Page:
• AD 2.26.8

Therefore, authors seem to differ in their opinion on whether gambling and lottery are allowed in Hinduism. It is important to understand that we are living in different times from most of those passages and, through no cheating and responsible play, the lottery can be a simple source of fun to many.

You may understand the allowance of gambling in Hinduism in certain parts, such as during Diwali, as an opening to play the lottery and consider it to be Dharma. What we can definitely conclude is that losing control or prioritizing forms of gambling like the lottery is Adharma.

Considering we can all connect with the universe, focus on your mantras to find your answer from the knowledge you gathered here.

Indian Lottery Law vs. the Hinduism Law

If Hinduism is not strictly affirmative when it comes to the allowance of the lottery, we understand that following the law is important. Therefore, if you live in an Indian state where all forms of lottery or a specific one are banished, you shall not play it. On the other hand, when the local law allows and offers it, which is the case of over a dozen Indian states, that should not be considered Adharma.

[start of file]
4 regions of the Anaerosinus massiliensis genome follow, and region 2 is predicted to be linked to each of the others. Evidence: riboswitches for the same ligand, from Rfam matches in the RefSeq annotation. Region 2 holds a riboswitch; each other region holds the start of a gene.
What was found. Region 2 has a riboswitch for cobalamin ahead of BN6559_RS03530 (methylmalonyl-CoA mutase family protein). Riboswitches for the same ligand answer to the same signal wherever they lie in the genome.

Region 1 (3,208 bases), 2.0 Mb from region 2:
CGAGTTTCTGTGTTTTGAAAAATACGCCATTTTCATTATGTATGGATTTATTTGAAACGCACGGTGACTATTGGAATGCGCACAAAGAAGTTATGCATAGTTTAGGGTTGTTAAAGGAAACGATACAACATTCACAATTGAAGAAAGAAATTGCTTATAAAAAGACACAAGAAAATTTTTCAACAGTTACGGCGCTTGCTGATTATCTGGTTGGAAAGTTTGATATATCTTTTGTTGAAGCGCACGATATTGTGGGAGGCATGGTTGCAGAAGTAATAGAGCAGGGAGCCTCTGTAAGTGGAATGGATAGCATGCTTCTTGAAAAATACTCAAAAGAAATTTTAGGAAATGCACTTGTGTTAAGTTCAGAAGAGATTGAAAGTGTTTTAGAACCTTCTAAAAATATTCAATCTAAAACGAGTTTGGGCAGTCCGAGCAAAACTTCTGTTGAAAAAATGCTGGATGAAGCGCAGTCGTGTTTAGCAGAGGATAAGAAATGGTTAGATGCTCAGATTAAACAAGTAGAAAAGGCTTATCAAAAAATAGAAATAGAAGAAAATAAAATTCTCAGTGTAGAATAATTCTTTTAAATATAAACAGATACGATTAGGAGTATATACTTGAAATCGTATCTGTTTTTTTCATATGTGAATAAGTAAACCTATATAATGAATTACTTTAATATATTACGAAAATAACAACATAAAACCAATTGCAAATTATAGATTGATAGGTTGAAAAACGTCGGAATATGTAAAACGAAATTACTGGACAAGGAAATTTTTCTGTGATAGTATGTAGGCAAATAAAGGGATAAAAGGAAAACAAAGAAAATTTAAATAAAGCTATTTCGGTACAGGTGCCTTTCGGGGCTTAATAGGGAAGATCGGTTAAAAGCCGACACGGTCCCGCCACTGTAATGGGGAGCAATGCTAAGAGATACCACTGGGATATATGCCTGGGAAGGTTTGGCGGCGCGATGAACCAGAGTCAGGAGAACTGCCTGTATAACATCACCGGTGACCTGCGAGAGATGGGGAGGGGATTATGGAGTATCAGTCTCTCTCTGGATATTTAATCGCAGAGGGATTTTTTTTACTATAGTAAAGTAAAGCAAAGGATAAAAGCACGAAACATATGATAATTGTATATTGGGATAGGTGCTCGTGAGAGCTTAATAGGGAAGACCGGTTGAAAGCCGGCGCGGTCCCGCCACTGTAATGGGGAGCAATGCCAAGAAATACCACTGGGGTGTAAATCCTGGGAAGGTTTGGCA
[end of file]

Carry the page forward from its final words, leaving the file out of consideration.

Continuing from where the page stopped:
Once you’re ready, signup and try your numbers:


Anyone who is at least 18 years old and does not live in an Indian state that forbids it may play the lottery if they understand that they are allowed to according to the texts we gathered here.

There is no certainty and one universal rule on whether gambling and lottery in a responsible way are allowed. Consequently, there are always those who prefer to avoid and condemn it.

Lotteries are a form of gambling in any aspect. Considering that Hinduism is an ancient religion, we need to infer that the lottery is the same as gambling.

That cannot be confirmed or denied, which means everyone may consider the information collected here and draw their own conclusions.